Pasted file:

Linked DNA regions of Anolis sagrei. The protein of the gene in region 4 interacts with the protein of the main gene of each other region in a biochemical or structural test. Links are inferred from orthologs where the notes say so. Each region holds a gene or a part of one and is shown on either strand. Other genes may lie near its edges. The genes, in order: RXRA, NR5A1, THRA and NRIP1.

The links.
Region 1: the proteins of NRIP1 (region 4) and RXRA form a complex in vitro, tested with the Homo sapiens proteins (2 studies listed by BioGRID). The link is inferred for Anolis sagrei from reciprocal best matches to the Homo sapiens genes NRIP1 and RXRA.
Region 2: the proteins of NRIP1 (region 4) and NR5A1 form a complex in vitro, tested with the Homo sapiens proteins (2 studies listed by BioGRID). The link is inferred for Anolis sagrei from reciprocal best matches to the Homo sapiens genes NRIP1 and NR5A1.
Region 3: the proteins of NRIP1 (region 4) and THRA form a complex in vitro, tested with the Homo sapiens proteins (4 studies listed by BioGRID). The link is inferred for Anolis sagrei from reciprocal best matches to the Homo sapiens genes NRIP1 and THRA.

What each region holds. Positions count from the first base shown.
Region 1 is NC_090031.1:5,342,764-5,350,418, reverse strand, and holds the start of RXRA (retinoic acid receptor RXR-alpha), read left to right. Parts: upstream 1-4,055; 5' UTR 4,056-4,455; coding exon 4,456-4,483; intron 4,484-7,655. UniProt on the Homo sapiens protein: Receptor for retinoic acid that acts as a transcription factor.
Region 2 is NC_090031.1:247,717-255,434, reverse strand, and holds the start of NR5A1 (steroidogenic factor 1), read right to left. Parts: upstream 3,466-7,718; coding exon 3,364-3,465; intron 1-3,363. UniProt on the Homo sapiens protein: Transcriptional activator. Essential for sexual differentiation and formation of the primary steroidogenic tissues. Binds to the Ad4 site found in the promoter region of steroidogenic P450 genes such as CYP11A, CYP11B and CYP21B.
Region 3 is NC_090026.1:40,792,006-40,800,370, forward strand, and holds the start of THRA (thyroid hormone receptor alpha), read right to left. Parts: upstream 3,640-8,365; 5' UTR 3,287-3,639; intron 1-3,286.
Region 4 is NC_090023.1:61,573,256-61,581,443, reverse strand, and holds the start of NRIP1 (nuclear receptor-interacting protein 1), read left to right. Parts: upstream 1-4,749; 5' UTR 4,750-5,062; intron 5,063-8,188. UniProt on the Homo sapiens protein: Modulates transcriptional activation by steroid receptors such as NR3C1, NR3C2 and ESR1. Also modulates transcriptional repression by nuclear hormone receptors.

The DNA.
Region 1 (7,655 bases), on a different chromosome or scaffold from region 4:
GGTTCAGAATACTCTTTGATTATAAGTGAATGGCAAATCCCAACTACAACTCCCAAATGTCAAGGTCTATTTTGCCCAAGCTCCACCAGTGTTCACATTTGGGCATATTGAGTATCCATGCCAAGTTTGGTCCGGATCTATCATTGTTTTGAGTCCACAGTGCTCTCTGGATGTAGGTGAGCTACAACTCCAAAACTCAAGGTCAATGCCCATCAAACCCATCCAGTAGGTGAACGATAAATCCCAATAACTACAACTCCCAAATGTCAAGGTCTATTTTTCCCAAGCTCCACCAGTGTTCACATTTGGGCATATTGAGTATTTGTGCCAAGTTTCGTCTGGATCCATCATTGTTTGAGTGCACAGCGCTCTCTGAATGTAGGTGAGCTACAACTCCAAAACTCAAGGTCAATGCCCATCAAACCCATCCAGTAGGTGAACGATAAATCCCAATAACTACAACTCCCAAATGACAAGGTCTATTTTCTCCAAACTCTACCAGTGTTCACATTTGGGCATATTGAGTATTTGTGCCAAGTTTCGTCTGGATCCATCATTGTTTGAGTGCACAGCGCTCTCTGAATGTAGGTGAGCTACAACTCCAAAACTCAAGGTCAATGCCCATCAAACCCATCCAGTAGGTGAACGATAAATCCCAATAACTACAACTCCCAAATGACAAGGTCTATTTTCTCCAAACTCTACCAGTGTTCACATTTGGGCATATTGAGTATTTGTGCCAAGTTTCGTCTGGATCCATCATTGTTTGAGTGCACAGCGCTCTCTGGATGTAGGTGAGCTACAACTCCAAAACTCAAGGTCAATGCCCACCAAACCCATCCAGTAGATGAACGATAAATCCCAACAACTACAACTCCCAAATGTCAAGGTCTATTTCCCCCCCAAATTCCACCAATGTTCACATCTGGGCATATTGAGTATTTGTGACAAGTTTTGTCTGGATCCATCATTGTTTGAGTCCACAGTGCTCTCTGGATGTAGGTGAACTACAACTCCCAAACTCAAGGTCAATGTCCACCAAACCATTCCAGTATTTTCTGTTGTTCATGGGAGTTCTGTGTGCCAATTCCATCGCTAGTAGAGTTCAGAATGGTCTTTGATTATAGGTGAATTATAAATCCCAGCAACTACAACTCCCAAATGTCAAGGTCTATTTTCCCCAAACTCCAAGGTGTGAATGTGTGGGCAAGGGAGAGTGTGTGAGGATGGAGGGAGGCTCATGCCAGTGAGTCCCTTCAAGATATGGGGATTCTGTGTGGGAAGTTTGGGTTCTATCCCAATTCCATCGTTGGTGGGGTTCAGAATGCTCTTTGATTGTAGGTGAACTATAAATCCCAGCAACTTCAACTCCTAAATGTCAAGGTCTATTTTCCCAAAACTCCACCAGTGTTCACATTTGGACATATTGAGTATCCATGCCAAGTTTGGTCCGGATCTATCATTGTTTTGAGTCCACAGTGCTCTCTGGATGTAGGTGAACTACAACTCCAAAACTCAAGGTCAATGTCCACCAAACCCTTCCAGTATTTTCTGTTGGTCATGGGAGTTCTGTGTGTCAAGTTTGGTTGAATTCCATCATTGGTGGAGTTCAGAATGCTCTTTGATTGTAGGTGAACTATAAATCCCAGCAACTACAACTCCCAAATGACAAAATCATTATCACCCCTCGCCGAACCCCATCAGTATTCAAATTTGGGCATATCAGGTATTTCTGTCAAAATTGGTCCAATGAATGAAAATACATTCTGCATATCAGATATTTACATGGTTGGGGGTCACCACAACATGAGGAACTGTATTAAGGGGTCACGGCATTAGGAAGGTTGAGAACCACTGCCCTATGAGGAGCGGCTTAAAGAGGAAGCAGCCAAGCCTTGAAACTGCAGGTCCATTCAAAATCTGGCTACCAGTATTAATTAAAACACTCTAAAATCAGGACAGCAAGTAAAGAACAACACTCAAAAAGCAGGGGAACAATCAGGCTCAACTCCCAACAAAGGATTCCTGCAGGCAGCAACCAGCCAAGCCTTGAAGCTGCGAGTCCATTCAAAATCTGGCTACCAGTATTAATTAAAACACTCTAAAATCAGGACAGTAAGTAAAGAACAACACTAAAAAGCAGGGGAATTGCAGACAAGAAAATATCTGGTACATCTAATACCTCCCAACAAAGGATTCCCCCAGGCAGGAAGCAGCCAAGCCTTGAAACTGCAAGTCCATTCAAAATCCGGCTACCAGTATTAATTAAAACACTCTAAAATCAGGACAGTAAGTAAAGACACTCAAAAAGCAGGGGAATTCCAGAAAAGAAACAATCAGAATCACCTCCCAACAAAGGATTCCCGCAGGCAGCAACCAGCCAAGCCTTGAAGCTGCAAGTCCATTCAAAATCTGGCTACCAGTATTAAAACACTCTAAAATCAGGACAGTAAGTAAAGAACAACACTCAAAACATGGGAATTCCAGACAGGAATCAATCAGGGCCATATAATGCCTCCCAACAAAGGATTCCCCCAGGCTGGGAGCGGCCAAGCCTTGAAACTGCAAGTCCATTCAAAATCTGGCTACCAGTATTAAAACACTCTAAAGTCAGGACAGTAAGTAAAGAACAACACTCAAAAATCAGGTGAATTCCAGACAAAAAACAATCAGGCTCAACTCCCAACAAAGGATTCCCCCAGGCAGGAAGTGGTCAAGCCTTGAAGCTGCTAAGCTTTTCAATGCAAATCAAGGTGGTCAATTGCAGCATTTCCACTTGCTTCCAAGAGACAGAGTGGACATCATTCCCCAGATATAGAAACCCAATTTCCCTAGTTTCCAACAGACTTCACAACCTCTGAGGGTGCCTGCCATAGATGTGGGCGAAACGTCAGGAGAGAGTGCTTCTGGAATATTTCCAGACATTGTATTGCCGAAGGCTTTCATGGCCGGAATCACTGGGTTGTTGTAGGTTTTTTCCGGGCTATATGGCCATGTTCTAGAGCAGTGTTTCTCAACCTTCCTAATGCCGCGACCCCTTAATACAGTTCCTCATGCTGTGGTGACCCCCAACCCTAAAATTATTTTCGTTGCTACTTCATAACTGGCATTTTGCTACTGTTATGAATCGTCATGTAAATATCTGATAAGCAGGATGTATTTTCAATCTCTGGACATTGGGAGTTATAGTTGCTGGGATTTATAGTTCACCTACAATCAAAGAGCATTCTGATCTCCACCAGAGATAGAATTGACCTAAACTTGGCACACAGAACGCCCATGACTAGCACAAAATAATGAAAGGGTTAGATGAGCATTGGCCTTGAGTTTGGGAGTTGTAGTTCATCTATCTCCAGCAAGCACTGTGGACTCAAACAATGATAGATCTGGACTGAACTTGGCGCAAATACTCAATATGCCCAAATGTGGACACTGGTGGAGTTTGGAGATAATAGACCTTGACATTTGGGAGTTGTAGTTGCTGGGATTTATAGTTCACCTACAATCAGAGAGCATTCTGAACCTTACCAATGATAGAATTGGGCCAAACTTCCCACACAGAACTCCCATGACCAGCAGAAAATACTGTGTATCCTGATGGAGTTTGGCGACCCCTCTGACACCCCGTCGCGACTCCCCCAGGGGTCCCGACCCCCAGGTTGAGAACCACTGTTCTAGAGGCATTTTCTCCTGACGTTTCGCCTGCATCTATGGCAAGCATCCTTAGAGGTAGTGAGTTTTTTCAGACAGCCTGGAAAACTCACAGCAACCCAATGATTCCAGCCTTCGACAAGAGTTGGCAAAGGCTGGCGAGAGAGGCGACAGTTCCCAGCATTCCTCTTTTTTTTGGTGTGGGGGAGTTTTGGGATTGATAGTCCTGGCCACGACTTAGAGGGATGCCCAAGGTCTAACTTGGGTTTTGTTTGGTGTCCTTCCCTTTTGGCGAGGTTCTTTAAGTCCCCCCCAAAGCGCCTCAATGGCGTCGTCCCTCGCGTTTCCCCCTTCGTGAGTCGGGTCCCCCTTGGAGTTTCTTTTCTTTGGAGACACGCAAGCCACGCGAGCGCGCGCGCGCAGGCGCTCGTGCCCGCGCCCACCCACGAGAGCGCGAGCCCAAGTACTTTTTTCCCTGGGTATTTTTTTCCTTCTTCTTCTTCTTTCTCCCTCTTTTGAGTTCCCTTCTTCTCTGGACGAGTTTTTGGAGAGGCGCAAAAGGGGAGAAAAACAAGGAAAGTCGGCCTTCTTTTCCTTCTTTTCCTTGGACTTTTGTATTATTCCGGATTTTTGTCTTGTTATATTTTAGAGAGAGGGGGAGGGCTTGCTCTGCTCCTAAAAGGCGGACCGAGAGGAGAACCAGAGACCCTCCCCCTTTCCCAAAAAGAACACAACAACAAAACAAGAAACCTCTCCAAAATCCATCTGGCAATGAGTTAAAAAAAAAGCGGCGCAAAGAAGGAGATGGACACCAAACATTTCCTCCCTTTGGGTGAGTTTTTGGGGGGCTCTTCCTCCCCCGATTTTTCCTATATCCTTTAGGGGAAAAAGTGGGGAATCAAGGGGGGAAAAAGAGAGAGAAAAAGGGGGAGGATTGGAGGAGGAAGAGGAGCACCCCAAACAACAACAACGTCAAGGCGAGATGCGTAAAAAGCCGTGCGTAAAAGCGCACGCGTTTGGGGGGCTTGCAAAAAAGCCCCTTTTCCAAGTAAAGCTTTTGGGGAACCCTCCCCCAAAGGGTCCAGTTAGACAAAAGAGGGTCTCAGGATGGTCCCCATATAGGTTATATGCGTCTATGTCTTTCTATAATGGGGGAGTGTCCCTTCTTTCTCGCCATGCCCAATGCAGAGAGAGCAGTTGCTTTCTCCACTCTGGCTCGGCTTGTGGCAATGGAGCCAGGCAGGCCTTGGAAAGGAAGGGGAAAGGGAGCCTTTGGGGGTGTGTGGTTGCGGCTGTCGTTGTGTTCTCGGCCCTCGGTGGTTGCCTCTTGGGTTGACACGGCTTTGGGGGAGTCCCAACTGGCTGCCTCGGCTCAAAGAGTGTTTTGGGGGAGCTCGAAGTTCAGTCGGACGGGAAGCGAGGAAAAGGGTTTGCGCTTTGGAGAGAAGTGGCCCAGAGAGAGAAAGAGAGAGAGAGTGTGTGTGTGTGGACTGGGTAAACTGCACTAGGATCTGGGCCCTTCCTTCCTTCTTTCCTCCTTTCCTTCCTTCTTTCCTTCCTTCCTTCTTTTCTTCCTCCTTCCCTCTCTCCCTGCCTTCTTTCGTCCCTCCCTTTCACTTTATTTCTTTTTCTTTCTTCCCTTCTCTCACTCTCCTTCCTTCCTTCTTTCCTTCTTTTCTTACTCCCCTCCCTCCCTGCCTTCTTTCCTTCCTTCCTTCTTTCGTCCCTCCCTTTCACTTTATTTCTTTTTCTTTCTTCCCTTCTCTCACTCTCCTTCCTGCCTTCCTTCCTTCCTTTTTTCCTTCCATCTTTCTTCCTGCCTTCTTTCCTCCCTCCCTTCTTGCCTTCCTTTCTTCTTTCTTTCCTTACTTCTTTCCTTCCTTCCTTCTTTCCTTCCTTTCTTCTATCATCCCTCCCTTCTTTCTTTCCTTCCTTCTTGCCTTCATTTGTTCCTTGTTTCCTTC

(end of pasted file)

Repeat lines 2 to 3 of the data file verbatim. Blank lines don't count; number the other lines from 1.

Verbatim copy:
The links.
Region 1: the proteins of NRIP1 (region 4) and RXRA form a complex in vitro, tested with the Homo sapiens proteins (2 studies listed by BioGRID). The link is inferred for Anolis sagrei from reciprocal best matches to the Homo sapiens genes NRIP1 and RXRA.